As usual, the summer in London was doing about five different weather fronts at once. Ominous sulky clouds petulant with rain hung below fluffier ones skipping along on a different breeze. Sunny fingers pointed down from the heavens lighting up the edges of buildings; glimpses of Mediterranean blue played a tantalizing peek-a-boo with the fug.

Why, I thought, do people fly kites? For me kite flying is an engagement with an element I’m not that comfortable with, air. It’s just so unpredictable! I watch how my husband patiently holds the strings of his kite while it twists and pulls against his grip. I witness the kite’s incredible instinct for pockets of friendly air, for slipstreams to dance in. In my husband’s hands the kite is tugged and repelled into a hissing, buzzing gambol. It is an air dervish.

This is how many a marriage works I think to myself; one partner will have that instinct for air, a chaos in their soul which leads them to perpetually arc and crash. The other will be anchored in the earth, solid and resolute, always catching the falls and admiring the acrobatics. Most of the time it works, this ground to air gavotte. But I know that when a kite tumbles to earth, it can do so with surprising viciousness. Things can turn from joyous dance to broken heap in a moment and it makes me sad to think how many times I’ve seen it. How fragile and how predictable these things are. How incredible it is that the loving intention of one can save both flyer and flown, and how sometimes the only thing to do is let go.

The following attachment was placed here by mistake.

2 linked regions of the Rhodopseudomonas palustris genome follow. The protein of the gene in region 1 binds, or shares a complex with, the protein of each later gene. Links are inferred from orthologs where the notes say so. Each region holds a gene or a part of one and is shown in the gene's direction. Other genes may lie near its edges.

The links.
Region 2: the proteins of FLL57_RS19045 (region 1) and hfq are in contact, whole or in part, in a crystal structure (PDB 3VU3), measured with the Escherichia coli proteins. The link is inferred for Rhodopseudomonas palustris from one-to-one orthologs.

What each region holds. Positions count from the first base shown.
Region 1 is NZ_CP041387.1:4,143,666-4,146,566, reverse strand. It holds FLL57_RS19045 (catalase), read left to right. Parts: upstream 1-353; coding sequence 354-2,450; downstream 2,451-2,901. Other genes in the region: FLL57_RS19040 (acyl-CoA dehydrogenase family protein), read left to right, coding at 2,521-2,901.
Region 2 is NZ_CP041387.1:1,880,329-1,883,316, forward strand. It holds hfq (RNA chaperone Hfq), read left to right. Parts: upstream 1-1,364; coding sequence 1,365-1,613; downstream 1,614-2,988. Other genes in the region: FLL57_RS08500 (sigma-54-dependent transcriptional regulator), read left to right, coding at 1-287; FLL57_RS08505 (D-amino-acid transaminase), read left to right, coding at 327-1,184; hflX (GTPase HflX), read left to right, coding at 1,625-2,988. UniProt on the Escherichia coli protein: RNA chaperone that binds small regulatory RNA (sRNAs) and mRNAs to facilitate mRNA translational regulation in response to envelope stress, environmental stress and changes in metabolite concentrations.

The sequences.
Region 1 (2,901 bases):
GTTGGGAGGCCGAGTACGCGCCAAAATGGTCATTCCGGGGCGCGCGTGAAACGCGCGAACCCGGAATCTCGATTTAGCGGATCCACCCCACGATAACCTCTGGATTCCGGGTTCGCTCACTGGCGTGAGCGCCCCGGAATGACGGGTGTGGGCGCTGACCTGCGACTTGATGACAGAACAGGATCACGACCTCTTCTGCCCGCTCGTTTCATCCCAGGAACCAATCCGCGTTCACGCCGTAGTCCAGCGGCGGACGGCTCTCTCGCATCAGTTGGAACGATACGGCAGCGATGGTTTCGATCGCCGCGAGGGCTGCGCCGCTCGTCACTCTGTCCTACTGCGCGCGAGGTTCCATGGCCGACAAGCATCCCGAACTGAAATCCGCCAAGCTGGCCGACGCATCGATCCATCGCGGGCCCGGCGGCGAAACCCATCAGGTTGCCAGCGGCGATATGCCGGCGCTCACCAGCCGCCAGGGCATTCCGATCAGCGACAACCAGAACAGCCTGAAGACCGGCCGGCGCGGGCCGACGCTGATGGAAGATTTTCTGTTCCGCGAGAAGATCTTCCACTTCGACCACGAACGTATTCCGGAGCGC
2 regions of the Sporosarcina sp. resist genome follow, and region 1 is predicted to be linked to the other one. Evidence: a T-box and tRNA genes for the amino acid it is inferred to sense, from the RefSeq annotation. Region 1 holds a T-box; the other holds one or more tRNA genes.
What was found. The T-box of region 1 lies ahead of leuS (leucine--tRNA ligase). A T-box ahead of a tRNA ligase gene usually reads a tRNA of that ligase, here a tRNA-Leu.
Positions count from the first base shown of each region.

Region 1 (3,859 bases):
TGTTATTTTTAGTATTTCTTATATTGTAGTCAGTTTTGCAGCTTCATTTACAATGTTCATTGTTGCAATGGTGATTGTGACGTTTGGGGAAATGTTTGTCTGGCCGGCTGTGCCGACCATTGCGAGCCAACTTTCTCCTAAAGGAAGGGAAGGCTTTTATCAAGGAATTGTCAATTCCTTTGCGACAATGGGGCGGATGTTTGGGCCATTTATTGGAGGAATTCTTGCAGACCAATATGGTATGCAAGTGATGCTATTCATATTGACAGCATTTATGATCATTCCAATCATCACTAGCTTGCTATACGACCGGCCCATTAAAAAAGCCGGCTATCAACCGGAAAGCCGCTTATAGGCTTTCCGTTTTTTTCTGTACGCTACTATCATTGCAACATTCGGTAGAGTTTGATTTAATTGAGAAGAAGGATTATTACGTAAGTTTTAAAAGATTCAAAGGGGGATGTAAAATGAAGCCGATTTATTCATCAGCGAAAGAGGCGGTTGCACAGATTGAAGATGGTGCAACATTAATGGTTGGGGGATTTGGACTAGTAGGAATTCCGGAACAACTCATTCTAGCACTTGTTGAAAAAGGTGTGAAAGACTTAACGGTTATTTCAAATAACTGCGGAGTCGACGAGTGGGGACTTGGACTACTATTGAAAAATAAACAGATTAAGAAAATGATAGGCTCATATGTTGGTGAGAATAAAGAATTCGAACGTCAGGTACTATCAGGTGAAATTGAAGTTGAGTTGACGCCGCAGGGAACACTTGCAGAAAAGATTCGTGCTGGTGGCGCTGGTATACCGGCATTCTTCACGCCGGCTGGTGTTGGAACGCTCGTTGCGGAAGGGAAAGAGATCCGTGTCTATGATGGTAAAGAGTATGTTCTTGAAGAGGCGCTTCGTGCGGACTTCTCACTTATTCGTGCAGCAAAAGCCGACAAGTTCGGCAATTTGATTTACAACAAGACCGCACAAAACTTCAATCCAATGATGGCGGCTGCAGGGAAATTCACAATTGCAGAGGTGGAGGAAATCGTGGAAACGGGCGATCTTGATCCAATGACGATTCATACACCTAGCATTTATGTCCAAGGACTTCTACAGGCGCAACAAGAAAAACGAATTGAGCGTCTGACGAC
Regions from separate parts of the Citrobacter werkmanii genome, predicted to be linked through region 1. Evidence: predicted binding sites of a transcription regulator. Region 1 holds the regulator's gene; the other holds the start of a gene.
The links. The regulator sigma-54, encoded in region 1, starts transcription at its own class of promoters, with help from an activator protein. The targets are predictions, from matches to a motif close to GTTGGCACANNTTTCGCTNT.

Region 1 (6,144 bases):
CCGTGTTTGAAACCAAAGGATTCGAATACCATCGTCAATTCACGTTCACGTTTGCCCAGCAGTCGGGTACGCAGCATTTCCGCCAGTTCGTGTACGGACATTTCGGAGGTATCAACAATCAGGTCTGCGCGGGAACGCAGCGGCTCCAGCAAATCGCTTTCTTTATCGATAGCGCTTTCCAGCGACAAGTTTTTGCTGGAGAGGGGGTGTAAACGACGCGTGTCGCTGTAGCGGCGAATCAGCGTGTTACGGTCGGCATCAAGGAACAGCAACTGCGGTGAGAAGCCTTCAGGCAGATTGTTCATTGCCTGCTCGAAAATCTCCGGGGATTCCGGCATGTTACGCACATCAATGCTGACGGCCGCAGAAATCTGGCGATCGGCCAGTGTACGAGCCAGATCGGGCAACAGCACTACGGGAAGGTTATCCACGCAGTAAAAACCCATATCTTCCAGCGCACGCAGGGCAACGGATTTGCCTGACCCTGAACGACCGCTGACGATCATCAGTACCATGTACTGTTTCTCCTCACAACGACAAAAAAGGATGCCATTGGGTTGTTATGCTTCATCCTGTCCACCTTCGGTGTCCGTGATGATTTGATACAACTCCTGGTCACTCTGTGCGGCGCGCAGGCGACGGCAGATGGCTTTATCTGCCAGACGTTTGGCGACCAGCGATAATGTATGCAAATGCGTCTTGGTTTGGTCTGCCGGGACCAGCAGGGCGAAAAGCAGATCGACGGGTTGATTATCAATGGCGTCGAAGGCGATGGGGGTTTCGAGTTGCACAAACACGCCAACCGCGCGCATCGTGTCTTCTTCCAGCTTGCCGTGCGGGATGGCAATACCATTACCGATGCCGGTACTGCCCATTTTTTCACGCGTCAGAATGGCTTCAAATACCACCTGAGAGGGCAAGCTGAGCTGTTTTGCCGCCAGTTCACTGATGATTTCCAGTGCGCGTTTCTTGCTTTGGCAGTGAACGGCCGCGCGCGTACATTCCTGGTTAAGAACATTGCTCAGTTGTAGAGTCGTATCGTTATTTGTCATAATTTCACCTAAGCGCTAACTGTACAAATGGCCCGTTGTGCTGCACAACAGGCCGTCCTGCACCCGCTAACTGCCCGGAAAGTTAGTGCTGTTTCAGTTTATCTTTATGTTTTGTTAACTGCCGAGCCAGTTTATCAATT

I grew up on the edges of Hampstead Heath and have been walking its paths and feeding its ducks since I born. I have watched saplings planted in the Seventies grow into sturdy kings. If we are lucky, we find somewhere in Nature that provides us with an outer landscape that mirrors our inner world and in many ways this is mine. I am struck by how I have loved in different ways all those whose hand has held mine up on Kite Hill. All those who’s reassuring grip has steadied my course; those who unraveled me and anchored me, and those who let me fly.

I am thinking of my dad’s baseball-mitt sized palms wrapped around a hardback copy of the Observer’s Book of Trees which I still have. Between us, we could identify every genus of tree between the bandstand and Kite Hill; Silver Birches, Oaks and London Planes giving way to shrubs and Rosehips on the upper slopes. When several mighty Elms were felled in an attack of Dutch Elm’s disease, I actually wept.

My little brother’s hands, covered with mud as we raced each other to the top, fire in our lungs.

My arm linked through my best mates’ as we made the trek from our school on Swaine’s Lane towards the running track for the annual humiliation of sports day.

A lover’s hand curled around mine a lifetime ago, and the same hand letting go.

Now up on Kite Hill, my youngest daughter fills my arms with wild bouquets of daisy and couch grass and I lie on the slopes longing for sunshine while kites sing among kestrels.

(Copyright Sara Bran 2011)